Browsing by Subject "qualitative attitude research"

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  • Järvinen, Katriina (2004)
    My research subject was how parents view the relation between knowledge and common sense when raising children. I studied the subject from the point of view of rhetorical social psychology. The study was based on the dilemmatic nature of thinking, which means that a person often ends up talking against one of his values while defending another. I was interested in if the parents under my study experienced a conflict between knowledge and common sense and how a possible dilemma was dealt with in argumentation. In the theoretical part I examined discussions considering the concept of common sense and anti-scientific thinking. I also took a look at the history of Finnish upbringing. I made a connection between the resent discussion about the parents high education in relation to the distress of their children and the tradition of viewing scientific knowledge as some kind of a threat to common sense. My empiric source material was the interviews of 21 parents living in the capital area. In the interviews I used the method of qualitative attitude research. The parents were commenting on seven different sentences with claims, which were formed using research literature and views that have appeared in public discussion. The subject of the analysis was the argumentative speech produced by the interviewees. In the analysis I focused mainly on the processes of arguments and on how the dilemmatic nature of the thoughts provoked by the claims was dealt with. The interviewees were able to consider how their views could be questioned and they used various rhetorical methods in their arguments. A dilemma arose between knowledge and common sense but rhetorical methods led rather to approval of expertise in bringing up of children, than disapproval. Also a picture of the 21st century's sensible bringing up of children was formed, based on the source material. The 'love and limits'-upbringing, as I call it, can be interpreted as a taking of an attitude to the views of previous generations. The underlining of love and respect in relation to the child, that was eminent in the source material, could be interpreted as a counter argument to the discipline and humiliation culture that prevailed until the 1950 -60's and the underlining of limits as a counter argument to the free upbringing of the 60 - 70's. My interviewees considered the balancing of work and family life as the biggest problem of modern parents. My primary sources were the works of Michael Billig (rhetorical social psychology and qualitative attitude research), the works of Kari Vesala and Teemu Rantanen (qualitative attitude research), Benjamin Spock's 'The Common Sense Book Of Baby And Child Care' (the dilemma of knowledge and common sense in bringing up of children) and Janne Kivivuori's book 'Paha tieto' (anti-scientific thinking).
  • Mäkipää, Mia (2001)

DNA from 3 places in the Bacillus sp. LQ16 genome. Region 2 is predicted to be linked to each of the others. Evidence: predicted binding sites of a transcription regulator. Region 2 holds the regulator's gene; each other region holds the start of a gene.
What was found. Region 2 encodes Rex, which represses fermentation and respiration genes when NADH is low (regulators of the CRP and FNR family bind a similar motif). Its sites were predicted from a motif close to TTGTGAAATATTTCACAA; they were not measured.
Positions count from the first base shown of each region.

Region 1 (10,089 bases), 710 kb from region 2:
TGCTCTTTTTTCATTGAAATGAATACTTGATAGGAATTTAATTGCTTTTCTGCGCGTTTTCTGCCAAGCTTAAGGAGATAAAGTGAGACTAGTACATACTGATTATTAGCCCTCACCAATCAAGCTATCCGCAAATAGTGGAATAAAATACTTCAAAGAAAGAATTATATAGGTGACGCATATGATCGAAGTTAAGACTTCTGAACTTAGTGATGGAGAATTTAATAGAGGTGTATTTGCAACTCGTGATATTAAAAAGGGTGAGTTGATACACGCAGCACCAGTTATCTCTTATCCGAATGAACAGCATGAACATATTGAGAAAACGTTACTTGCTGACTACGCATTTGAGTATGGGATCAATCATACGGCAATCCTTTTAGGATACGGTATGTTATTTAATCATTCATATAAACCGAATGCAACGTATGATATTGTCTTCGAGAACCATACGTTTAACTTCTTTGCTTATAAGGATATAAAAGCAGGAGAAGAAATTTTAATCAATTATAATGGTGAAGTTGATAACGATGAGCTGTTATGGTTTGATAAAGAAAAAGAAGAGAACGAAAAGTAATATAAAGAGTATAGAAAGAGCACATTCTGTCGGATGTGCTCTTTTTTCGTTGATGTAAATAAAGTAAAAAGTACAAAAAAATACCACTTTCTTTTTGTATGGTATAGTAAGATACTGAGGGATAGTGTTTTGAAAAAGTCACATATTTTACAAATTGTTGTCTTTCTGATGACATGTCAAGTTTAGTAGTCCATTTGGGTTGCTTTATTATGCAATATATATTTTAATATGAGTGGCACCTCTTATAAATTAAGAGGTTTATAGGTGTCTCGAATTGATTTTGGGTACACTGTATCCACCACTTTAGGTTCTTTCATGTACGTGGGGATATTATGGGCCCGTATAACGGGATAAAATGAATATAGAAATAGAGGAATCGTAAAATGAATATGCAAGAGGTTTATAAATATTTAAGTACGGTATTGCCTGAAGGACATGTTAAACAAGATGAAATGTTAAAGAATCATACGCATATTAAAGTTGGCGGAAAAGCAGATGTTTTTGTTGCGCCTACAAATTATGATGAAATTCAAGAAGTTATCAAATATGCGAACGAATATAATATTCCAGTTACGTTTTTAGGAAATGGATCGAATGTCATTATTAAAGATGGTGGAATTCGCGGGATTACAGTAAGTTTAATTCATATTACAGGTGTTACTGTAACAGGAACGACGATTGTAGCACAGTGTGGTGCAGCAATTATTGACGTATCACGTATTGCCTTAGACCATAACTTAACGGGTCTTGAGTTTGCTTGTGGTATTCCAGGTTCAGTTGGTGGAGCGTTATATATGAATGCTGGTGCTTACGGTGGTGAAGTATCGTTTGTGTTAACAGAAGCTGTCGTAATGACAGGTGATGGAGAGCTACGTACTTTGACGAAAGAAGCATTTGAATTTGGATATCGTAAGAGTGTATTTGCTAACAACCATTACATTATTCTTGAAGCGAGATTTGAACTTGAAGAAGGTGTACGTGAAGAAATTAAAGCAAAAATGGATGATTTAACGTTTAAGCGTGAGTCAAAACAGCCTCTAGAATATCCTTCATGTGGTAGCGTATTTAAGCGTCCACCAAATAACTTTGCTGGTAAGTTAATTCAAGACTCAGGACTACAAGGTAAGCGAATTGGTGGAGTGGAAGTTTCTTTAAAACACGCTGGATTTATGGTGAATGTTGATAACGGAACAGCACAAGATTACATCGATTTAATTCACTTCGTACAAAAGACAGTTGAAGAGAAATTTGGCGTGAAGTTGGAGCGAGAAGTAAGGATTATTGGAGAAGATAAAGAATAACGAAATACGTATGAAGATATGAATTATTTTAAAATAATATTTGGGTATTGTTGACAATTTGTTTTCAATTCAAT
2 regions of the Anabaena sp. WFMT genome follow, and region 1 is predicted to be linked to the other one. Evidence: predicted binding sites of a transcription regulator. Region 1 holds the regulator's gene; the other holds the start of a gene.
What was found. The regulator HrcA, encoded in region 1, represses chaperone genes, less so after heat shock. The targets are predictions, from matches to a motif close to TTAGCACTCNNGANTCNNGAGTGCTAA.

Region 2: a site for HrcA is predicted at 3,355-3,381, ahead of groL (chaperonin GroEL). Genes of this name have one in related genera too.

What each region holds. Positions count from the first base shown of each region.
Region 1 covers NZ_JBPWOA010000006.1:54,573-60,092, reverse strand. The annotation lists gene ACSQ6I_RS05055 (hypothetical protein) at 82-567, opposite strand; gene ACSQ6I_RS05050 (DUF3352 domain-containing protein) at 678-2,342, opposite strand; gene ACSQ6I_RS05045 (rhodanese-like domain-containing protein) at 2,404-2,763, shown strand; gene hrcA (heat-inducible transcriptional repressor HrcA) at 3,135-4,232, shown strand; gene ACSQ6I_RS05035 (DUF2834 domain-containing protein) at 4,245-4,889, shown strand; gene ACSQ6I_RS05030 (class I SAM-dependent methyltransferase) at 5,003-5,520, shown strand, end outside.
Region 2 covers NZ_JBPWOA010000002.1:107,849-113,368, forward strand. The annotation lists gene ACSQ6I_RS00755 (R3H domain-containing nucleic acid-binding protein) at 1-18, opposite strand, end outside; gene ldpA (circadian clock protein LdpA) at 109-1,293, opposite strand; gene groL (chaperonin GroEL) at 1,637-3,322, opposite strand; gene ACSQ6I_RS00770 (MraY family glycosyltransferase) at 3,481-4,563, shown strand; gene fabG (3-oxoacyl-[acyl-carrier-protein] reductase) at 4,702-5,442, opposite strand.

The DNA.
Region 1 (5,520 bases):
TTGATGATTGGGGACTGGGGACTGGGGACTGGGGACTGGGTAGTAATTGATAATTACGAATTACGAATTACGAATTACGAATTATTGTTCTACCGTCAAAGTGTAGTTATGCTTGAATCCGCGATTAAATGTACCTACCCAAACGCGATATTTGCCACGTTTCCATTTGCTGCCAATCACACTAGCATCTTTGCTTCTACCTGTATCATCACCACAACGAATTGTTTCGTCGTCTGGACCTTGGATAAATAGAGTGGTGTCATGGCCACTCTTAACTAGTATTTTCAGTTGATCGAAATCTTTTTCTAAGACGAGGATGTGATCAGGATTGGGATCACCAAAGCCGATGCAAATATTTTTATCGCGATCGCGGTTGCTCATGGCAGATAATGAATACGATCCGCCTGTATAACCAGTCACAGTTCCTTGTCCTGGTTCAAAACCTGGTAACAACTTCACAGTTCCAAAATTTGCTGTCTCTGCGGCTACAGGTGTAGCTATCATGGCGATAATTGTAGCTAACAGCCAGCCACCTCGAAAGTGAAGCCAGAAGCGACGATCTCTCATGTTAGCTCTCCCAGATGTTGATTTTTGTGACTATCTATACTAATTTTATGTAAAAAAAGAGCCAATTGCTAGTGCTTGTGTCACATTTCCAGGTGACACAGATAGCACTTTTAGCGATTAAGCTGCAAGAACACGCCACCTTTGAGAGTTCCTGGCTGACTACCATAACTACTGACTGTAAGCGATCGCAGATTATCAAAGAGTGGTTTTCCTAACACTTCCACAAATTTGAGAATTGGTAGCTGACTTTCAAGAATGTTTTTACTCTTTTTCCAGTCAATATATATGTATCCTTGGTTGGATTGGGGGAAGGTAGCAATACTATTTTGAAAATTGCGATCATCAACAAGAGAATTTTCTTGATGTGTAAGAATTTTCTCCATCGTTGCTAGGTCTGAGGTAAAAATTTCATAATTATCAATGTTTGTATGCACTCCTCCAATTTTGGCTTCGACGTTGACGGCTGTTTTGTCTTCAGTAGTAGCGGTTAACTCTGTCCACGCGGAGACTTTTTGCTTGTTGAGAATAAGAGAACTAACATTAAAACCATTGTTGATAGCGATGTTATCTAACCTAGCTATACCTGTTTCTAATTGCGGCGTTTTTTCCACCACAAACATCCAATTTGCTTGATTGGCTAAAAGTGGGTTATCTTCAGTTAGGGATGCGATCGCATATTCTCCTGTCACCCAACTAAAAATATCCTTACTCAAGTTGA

The aim of the study was to explore employee attitudes toward change and change communication. Communication process was exarnined by enquiring employees' perceptions concerning the process in order to see how employee's experienced and understood the change. Another aim was to examine how different perceptions affect the organisational life during a change process. The employee's of two air cargo companies forming an alliance and integrating their sales offices were included. All in all 42 persons were included in the study. The interviews took place at the joint offices in Stockholm and Oslo. The method used was qualitative attitude research. The interviewees were presented five statements that were directly related to the process as well as to the reviewed literature. The statements concerned managerial communication, stress, relationship between the partners, planning and management of the process and integration. The commentary and argumentation interviewees presented was analysed by using attitude as a constructing concept. Attitudes under study were attitudes toward change and change communication. The basic assumption was that these phenomenon are interrelated. Attitudes were also considered a part of communication due to their argumentative nature. Therefore also methodologically attitudes and communication are intertwined. The findings of the study show that communication is an integrative part of change. The employee attitudes toward the change were positive. To this contributed the successful communication of the aims and reasons of forming the alliance, the friendly relationship between the new partners as well as satisfactory communication with the closest manager. However, change communication was experienced to be insufficient, since due to the nature of change not all the information was available. Nevertheless lack of information was not the most critical question but that how these situations were managed Contradictory messages as well as lack of support from top management's part affected the process negatively. People did understand the nature of change, and the most essential factor in communication proved to be the personally relevant information. The perceptions and needs for information differ and it is relevant to provide information according to the specific needs of each individual. Small meetings that offer the possibility for face-to-face communication were preferred. The aim of these meetings was also to ventilate ideas and to reduce uncertainty. Meetings also serve as a forum where the new can be created through interaction. In the previous research the amount of information was emphasised over the quality. According to the findings of this study not everything need to be communicated, but it would be relevant to formulate the message according to the needs of the employees'. It would also be essential to broaden the meaning of communicating change to embrace the change process as a whole in order to meet all the goals set for change communication. Most important references were Kari Vesala: Yrittäjyys ja Individualismi (1996) and Michael Billig: Arguing and Thinking (1987).